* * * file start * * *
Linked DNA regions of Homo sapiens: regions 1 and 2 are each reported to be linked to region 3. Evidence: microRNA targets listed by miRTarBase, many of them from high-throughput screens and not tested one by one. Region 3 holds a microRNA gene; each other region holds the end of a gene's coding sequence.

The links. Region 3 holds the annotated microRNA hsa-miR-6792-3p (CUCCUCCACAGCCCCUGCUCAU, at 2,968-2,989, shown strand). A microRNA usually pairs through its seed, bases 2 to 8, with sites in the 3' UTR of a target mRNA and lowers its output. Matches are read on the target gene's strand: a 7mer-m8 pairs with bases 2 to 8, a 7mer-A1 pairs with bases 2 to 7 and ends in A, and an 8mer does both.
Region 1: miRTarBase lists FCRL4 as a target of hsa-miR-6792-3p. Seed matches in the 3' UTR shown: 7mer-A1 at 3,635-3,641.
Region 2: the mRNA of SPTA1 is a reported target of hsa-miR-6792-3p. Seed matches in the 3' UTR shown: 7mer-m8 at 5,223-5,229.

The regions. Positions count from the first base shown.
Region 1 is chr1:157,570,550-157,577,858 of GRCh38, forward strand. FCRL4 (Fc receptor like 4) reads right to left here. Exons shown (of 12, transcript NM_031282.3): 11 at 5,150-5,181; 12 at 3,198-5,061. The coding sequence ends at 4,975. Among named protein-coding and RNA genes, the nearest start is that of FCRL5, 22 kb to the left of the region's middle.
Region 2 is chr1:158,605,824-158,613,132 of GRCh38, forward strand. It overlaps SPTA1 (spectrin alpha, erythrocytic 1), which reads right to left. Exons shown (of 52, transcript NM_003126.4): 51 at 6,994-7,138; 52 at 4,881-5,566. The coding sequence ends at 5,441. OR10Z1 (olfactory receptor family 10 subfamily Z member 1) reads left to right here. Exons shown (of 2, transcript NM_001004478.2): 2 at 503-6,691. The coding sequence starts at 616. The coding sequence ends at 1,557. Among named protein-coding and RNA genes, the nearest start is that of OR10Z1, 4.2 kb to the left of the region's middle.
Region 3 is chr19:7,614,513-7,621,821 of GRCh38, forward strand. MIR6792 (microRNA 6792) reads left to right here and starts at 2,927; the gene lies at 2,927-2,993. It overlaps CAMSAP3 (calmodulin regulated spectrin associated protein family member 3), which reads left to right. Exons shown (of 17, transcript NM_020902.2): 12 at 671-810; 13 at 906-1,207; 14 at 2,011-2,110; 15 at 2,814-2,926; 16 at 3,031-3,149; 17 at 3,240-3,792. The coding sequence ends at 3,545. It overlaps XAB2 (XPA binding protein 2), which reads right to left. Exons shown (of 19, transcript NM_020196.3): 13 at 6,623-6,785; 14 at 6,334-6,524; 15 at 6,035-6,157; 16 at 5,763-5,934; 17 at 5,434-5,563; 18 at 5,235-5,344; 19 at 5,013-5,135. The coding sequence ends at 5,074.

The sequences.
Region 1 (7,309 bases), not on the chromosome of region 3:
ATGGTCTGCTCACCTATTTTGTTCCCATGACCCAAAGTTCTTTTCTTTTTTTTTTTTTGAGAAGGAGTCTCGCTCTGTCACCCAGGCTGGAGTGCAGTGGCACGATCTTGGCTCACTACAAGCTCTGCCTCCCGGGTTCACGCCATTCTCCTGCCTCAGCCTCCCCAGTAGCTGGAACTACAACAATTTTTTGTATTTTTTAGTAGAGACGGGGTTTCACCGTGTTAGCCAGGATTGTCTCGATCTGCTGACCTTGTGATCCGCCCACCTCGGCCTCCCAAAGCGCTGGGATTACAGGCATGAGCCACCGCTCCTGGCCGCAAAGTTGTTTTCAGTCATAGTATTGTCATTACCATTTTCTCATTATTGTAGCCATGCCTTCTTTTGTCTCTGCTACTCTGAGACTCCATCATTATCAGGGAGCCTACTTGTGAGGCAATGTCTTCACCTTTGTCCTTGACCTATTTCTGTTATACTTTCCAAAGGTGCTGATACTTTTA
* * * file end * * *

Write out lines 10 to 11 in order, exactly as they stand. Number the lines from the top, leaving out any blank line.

Region 1 (7,309 bases), not on the chromosome of region 3:
ATGGTCTGCTCACCTATTTTGTTCCCATGACCCAAAGTTCTTTTCTTTTTTTTTTTTTGAGAAGGAGTCTCGCTCTGTCACCCAGGCTGGAGTGCAGTGGCACGATCTTGGCTCACTACAAGCTCTGCCTCCCGGGTTCACGCCATTCTCCTGCCTCAGCCTCCCCAGTAGCTGGAACTACAACAATTTTTTGTATTTTTTAGTAGAGACGGGGTTTCACCGTGTTAGCCAGGATTGTCTCGATCTGCTGACCTTGTGATCCGCCCACCTCGGCCTCCCAAAGCGCTGGGATTACAGGCATGAGCCACCGCTCCTGGCCGCAAAGTTGTTTTCAGTCATAGTATTGTCATTACCATTTTCTCATTATTGTAGCCATGCCTTCTTTTGTCTCTGCTACTCTGAGACTCCATCATTATCAGGGAGCCTACTTGTGAGGCAATGTCTTCACCTTTGTCCTTGACCTATTTCTGTTATACTTTCCAAAGGTGCTGATACTTTTA